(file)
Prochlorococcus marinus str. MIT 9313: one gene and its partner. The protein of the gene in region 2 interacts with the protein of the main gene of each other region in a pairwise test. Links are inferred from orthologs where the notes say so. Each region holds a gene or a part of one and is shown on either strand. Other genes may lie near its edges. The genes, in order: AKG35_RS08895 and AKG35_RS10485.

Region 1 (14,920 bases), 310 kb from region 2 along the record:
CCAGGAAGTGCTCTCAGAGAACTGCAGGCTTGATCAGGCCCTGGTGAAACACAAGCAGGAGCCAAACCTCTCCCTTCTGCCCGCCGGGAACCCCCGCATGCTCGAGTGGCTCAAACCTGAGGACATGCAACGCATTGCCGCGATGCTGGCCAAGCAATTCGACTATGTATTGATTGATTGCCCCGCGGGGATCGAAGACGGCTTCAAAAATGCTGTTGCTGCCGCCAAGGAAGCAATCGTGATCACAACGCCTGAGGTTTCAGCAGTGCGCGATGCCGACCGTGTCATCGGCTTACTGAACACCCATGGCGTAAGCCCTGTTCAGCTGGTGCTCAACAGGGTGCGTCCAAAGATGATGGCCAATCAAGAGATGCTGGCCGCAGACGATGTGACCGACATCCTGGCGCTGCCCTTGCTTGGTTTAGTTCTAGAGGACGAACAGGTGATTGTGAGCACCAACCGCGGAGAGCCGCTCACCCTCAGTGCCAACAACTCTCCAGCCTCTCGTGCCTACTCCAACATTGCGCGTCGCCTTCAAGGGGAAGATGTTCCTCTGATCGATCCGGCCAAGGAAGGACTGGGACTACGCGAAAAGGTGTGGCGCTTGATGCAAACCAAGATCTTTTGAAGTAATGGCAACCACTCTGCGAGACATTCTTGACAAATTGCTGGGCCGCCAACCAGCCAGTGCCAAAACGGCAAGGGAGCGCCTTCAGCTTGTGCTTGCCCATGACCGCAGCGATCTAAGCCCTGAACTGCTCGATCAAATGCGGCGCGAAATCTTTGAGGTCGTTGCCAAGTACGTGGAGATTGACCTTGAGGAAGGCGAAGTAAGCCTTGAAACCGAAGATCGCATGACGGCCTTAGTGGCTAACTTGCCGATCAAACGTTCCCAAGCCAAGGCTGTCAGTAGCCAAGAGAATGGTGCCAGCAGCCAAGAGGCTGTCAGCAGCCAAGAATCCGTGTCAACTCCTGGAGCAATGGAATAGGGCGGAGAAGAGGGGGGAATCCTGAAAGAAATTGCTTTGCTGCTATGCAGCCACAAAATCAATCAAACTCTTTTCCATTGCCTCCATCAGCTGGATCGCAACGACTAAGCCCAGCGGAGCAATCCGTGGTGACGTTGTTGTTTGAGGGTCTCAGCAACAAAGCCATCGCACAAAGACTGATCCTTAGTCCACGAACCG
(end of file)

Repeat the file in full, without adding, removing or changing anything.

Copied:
Prochlorococcus marinus str. MIT 9313: one gene and its partner. The protein of the gene in region 2 interacts with the protein of the main gene of each other region in a pairwise test. Links are inferred from orthologs where the notes say so. Each region holds a gene or a part of one and is shown on either strand. Other genes may lie near its edges. The genes, in order: AKG35_RS08895 and AKG35_RS10485.

Region 1 (14,920 bases), 310 kb from region 2 along the record:
CCAGGAAGTGCTCTCAGAGAACTGCAGGCTTGATCAGGCCCTGGTGAAACACAAGCAGGAGCCAAACCTCTCCCTTCTGCCCGCCGGGAACCCCCGCATGCTCGAGTGGCTCAAACCTGAGGACATGCAACGCATTGCCGCGATGCTGGCCAAGCAATTCGACTATGTATTGATTGATTGCCCCGCGGGGATCGAAGACGGCTTCAAAAATGCTGTTGCTGCCGCCAAGGAAGCAATCGTGATCACAACGCCTGAGGTTTCAGCAGTGCGCGATGCCGACCGTGTCATCGGCTTACTGAACACCCATGGCGTAAGCCCTGTTCAGCTGGTGCTCAACAGGGTGCGTCCAAAGATGATGGCCAATCAAGAGATGCTGGCCGCAGACGATGTGACCGACATCCTGGCGCTGCCCTTGCTTGGTTTAGTTCTAGAGGACGAACAGGTGATTGTGAGCACCAACCGCGGAGAGCCGCTCACCCTCAGTGCCAACAACTCTCCAGCCTCTCGTGCCTACTCCAACATTGCGCGTCGCCTTCAAGGGGAAGATGTTCCTCTGATCGATCCGGCCAAGGAAGGACTGGGACTACGCGAAAAGGTGTGGCGCTTGATGCAAACCAAGATCTTTTGAAGTAATGGCAACCACTCTGCGAGACATTCTTGACAAATTGCTGGGCCGCCAACCAGCCAGTGCCAAAACGGCAAGGGAGCGCCTTCAGCTTGTGCTTGCCCATGACCGCAGCGATCTAAGCCCTGAACTGCTCGATCAAATGCGGCGCGAAATCTTTGAGGTCGTTGCCAAGTACGTGGAGATTGACCTTGAGGAAGGCGAAGTAAGCCTTGAAACCGAAGATCGCATGACGGCCTTAGTGGCTAACTTGCCGATCAAACGTTCCCAAGCCAAGGCTGTCAGTAGCCAAGAGAATGGTGCCAGCAGCCAAGAGGCTGTCAGCAGCCAAGAATCCGTGTCAACTCCTGGAGCAATGGAATAGGGCGGAGAAGAGGGGGGAATCCTGAAAGAAATTGCTTTGCTGCTATGCAGCCACAAAATCAATCAAACTCTTTTCCATTGCCTCCATCAGCTGGATCGCAACGACTAAGCCCAGCGGAGCAATCCGTGGTGACGTTGTTGTTTGAGGGTCTCAGCAACAAAGCCATCGCACAAAGACTGATCCTTAGTCCACGAACCG